Whether they sit in the pilot seat, at the helm or the conn, every spaceship needs someone to do the steering. After finding a captain, first officer, doctor and engineer, the fifth crew member I need to recruit is the pilot. It wasn't until I started compiling this list that I realised how few pilots in fiction are portrayed as anything other than fantastic.
Deserving of honourable mentions are M.A.S.K.'s Matt Trakker, Brad Turner and Vanessa Warfield, who all drove land vehicles that at the push of a button became aircraft as well as Miles Mayhem whose helicopter turned into an aeroplane and Millennium Falcon pilot extraordinaire Han Solo from Star Wars.
Here's my list of Top Ten Pilots:
10 - Mary Margaret O'Connell
Maggie to her friends. Northern Exposure's sarcastic and intelligent bush pilot would make a great companion on those those long isolated flights. She is the only woman to make the top ten which is disappointing because it seems art is barely imitating life and real life female aviators like Amy Johnson and Amelia Earhart.
9 - Geordi LaForge
One of the visual metaphors used to illustrate the technological advancement of Star Trek: The Next Generation saw them put a blind man in the driving seat. Geordi would become a better engineer than he was a helmsman and it would be the VISOR that gave him sight or his friendship with Data that would involve him in stories rather than his piloting abilities, but the precision with which he exercised the rest of his duties would have made him a safe pair of hands at the conn.
8 - Pilot
Farscape's pilot was simply called Pilot and as such didn't really have much of an identity outside of his duties. He was bonded to Moya, the living Leviathan ship, and guided her, was aware of her pain and was only able to leave her under very extreme circumstances.
7 - Virgil Tracy
The five Tracy brothers are probably all very good pilots, but Virgil pips the others to the list because he sits at the controls of my favourite of the Thunderbirds, namely heavy duty transport plane: Thunderbird 2.
6 - Tom Paris
Star Trek: Voyager's conn artist broke the Warp 10 barrier at the cost of his own health, helped design and build the first Delta Flyer, raced in the Antarian Trans-stellar Rally, failed a Ledosian pilot's course with the best possible excuse and flew Captain Proton's holographic rocket ship, a shuttle called Alice, two Delta Flyers and was at the helm of the USS Voyager all the way home.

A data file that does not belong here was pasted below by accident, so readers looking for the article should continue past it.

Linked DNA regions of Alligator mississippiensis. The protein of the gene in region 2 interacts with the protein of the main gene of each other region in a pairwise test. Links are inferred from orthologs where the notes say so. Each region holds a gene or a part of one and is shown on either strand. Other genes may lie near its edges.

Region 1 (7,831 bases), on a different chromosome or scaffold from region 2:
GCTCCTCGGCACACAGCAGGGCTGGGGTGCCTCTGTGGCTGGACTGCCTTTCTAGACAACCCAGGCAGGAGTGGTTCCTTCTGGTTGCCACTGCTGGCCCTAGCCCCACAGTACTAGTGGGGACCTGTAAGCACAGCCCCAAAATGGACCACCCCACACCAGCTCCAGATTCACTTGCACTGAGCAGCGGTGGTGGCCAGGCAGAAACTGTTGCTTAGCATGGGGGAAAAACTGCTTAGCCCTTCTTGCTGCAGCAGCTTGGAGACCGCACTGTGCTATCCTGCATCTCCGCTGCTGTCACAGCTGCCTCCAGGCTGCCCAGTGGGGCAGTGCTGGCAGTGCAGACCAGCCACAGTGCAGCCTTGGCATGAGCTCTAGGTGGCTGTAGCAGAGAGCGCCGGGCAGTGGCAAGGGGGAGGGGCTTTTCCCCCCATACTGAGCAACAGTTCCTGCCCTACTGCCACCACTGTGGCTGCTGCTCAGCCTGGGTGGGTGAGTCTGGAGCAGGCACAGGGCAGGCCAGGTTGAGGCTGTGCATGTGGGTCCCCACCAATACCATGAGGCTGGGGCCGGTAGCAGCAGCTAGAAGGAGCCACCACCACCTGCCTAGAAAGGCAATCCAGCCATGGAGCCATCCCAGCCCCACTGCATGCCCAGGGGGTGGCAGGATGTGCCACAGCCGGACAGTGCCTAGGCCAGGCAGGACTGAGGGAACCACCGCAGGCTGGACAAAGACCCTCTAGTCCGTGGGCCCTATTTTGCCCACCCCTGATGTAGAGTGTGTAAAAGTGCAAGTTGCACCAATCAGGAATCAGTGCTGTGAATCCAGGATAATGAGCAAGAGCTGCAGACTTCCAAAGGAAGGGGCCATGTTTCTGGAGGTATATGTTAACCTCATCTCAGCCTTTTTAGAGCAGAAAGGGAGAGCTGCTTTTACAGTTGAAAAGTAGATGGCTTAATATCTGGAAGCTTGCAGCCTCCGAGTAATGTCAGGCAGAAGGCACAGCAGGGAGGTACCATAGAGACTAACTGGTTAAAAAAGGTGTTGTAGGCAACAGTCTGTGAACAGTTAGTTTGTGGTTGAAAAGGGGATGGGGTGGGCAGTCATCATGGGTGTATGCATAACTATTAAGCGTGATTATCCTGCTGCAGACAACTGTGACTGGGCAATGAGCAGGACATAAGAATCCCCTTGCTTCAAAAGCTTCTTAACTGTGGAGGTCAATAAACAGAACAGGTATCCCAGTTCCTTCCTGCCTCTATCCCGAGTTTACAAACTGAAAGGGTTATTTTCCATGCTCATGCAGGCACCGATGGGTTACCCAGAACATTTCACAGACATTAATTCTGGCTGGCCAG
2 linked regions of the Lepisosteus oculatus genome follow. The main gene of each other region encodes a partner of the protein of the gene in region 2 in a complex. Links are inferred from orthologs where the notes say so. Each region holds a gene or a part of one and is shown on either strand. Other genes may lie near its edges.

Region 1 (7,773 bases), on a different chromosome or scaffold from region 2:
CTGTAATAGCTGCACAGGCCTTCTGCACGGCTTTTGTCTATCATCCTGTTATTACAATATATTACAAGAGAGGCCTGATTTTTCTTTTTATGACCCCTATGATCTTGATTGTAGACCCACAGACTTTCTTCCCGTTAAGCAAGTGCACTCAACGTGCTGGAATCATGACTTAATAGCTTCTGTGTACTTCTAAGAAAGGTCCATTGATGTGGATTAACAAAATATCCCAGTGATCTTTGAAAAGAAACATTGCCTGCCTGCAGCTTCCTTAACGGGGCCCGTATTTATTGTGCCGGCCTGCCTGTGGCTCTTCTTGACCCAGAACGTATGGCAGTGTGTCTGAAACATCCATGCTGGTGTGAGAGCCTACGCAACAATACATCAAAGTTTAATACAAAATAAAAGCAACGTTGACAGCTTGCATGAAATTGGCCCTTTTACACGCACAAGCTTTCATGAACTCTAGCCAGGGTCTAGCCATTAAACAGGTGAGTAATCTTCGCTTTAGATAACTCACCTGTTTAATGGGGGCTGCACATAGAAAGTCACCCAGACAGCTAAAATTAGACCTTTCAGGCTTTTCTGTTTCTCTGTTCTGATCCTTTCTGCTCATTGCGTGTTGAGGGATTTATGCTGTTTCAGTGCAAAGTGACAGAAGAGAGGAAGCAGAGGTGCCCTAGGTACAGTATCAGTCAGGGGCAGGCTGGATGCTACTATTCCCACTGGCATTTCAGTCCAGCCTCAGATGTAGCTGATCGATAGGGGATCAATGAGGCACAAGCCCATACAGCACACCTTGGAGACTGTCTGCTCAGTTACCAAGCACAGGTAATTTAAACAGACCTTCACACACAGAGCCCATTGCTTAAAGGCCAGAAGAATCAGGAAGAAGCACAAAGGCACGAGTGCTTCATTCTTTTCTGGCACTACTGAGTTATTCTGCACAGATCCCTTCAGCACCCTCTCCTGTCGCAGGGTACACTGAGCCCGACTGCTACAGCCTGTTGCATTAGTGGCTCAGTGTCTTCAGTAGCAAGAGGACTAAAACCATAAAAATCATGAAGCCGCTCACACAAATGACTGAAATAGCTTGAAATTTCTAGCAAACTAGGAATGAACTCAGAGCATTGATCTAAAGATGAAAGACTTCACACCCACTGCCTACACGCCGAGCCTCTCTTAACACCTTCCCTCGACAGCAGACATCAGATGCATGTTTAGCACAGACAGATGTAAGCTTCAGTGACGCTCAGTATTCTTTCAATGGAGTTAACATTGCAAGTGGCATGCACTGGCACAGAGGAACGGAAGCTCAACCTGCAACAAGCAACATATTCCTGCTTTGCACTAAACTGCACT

5 - H.M. Murdock
Apparently he excelled himself serving as a helicopter pilot during the Vietnam war, which is probably what sent him Howling Mad. After being accused of a crime he didn't commit, he joined The A-Team. Murdock could fly just about any helicopter or plane The A-Team needed him too and more impressively he even managed to get B.A. Baracus in a plane, fool.
4 - Anakin Skywalker
From The Phantom Menace podracing to the chasing his son's X-Wing in A New Hope, via the weaving dogfights of the animated Clone Wars, the once and future Sith Lord from Star Wars proved he had the skill and the midichlorians to be a phenomenal pilot.
3 - Hoban Washburne
Wash to his friends was clearly a good pilot and would have been welcome in any crew, but it was his sense of humour that helped make Firefly and Serenity a joy to watch. He would prefer to run and hide, but was an asset when forced to stay and fight. Wash could outrun the fastest of Alliance ships with manoeuvres like his Crazy Ivan. He was a leaf on the wind, watch how he soared.
2 - Hikaru Sulu
Star Trek's helmsman aboard two USS Enterprises, but could also turn his hand to flying a Klingon Bird-of-Prey, a Huey helicopter and he also manually docked a shuttlecraft during a combat situation on his first attempt. I pretty much believe that Sulu could fly practically anything.
1 - Cat
Red Dwarf's resident Felis Sapien probably seems like an odd choice, but when the boys from the Dwarf lose their mothership it's the Cat that becomes Starbug's pilot of choice. He has what Kryten describes as "superior reflexes and nasal intuition". It's easy to see how superior reflexes would make him a great pilot, but nasal intuition may take a little explaining. The Cat's olfactory awareness is better than Starbug's sensors and he can smell things that threaten the ship even in the vacuum of space. Clearly impossible, but very impressive nonetheless. Ironically for a character described as "mind-meltingly shallow" and largely defined by his fashion sense and sexual urges, piloting seems to be the one thing that he takes seriously even to the point of resenting a rogue baked potato timer in the cockpit.
Who are your favourites?
Next Month: Security Officers